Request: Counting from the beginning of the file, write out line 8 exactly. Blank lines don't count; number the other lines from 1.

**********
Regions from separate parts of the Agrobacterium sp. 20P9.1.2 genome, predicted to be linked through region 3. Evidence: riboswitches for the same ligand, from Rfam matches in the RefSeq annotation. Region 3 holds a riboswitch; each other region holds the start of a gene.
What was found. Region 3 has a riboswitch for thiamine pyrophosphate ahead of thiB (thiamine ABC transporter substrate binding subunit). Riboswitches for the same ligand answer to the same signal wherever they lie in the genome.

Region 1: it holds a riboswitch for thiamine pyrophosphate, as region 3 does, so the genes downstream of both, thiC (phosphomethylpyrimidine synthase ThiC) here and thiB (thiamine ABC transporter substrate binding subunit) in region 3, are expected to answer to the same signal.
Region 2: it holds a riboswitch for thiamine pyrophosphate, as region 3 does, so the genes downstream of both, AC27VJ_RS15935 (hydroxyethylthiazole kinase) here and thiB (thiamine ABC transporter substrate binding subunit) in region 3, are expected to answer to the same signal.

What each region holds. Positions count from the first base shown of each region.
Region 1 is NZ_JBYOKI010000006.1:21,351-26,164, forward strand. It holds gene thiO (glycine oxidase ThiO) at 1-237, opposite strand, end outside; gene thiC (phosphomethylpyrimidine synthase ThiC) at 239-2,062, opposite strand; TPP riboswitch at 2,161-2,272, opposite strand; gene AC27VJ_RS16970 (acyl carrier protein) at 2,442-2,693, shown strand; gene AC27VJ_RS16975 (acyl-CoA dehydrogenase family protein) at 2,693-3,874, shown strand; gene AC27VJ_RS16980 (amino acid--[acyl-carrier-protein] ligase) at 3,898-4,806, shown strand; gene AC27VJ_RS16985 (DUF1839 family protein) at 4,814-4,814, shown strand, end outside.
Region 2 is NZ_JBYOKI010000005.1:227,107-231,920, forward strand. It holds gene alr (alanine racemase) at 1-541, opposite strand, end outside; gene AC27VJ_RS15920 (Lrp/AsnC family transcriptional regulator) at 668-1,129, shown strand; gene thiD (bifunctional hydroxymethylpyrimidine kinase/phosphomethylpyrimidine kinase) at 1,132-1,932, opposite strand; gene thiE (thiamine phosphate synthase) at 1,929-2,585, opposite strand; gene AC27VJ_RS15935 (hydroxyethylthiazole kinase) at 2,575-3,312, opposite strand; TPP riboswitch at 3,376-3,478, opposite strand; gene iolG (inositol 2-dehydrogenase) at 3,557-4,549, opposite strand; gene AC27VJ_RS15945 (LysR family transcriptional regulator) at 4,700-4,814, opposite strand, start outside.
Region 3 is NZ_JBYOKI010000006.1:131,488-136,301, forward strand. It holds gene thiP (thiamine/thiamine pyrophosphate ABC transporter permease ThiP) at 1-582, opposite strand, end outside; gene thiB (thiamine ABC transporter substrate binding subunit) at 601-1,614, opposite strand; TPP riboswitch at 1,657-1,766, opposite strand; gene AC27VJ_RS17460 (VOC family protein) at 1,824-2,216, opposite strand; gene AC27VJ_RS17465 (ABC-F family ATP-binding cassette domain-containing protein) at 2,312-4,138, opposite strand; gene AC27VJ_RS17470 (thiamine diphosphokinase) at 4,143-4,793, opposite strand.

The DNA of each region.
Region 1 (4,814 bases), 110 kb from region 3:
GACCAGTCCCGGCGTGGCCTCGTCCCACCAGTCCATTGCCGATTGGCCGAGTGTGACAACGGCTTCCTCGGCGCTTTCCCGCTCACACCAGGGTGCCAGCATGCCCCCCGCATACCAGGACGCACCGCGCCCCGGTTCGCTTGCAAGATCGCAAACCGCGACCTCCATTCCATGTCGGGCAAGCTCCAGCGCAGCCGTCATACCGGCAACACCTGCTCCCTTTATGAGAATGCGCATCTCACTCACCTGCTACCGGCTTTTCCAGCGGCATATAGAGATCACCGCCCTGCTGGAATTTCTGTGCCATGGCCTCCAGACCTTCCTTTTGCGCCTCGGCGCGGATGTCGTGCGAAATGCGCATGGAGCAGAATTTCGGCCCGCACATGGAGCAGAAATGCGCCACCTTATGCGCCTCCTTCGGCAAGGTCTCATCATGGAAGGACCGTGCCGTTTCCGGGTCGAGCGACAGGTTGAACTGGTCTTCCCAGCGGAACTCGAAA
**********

Region 3 is NZ_JBYOKI010000006.1:131,488-136,301, forward strand. It holds gene thiP (thiamine/thiamine pyrophosphate ABC transporter permease ThiP) at 1-582, opposite strand, end outside; gene thiB (thiamine ABC transporter substrate binding subunit) at 601-1,614, opposite strand; TPP riboswitch at 1,657-1,766, opposite strand; gene AC27VJ_RS17460 (VOC family protein) at 1,824-2,216, opposite strand; gene AC27VJ_RS17465 (ABC-F family ATP-binding cassette domain-containing protein) at 2,312-4,138, opposite strand; gene AC27VJ_RS17470 (thiamine diphosphokinase) at 4,143-4,793, opposite strand.